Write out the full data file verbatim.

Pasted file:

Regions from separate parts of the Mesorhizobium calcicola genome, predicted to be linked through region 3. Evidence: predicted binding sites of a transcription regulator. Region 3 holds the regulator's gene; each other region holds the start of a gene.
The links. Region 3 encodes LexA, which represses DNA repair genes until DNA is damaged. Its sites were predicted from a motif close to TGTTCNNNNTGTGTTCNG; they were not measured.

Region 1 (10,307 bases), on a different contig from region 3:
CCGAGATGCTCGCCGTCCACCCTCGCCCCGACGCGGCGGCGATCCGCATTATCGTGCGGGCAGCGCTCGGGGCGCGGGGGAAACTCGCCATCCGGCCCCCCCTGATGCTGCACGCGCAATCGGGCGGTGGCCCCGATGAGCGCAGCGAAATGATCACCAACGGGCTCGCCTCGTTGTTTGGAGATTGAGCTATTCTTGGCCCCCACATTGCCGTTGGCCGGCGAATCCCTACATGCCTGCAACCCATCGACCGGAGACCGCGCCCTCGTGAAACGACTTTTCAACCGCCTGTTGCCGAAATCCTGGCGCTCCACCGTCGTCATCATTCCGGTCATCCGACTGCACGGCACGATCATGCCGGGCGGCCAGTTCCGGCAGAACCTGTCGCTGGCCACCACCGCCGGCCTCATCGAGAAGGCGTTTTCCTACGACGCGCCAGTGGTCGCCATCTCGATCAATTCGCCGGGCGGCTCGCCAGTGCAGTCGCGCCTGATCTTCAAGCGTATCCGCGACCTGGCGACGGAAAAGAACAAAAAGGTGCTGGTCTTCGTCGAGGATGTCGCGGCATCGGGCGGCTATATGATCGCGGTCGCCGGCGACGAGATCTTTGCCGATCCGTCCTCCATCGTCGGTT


Regions from separate parts of the Mesorhizobium calcicola genome, predicted to be linked through region 3. Evidence: predicted binding sites of a transcription regulator. Region 3 holds the regulator's gene; each other region holds the start of a gene.
The links. Region 3 encodes LexA, which represses DNA repair genes until DNA is damaged. Its sites were predicted from a motif close to TGTTCNNNNTGTGTTCNG; they were not measured.

Region 1 (10,307 bases), on a different contig from region 3:
CCGAGATGCTCGCCGTCCACCCTCGCCCCGACGCGGCGGCGATCCGCATTATCGTGCGGGCAGCGCTCGGGGCGCGGGGGAAACTCGCCATCCGGCCCCCCCTGATGCTGCACGCGCAATCGGGCGGTGGCCCCGATGAGCGCAGCGAAATGATCACCAACGGGCTCGCCTCGTTGTTTGGAGATTGAGCTATTCTTGGCCCCCACATTGCCGTTGGCCGGCGAATCCCTACATGCCTGCAACCCATCGACCGGAGACCGCGCCCTCGTGAAACGACTTTTCAACCGCCTGTTGCCGAAATCCTGGCGCTCCACCGTCGTCATCATTCCGGTCATCCGACTGCACGGCACGATCATGCCGGGCGGCCAGTTCCGGCAGAACCTGTCGCTGGCCACCACCGCCGGCCTCATCGAGAAGGCGTTTTCCTACGACGCGCCAGTGGTCGCCATCTCGATCAATTCGCCGGGCGGCTCGCCAGTGCAGTCGCGCCTGATCTTCAAGCGTATCCGCGACCTGGCGACGGAAAAGAACAAAAAGGTGCTGGTCTTCGTCGAGGATGTCGCGGCATCGGGCGGCTATATGATCGCGGTCGCCGGCGACGAGATCTTTGCCGATCCGTCCTCCATCGTCGGTT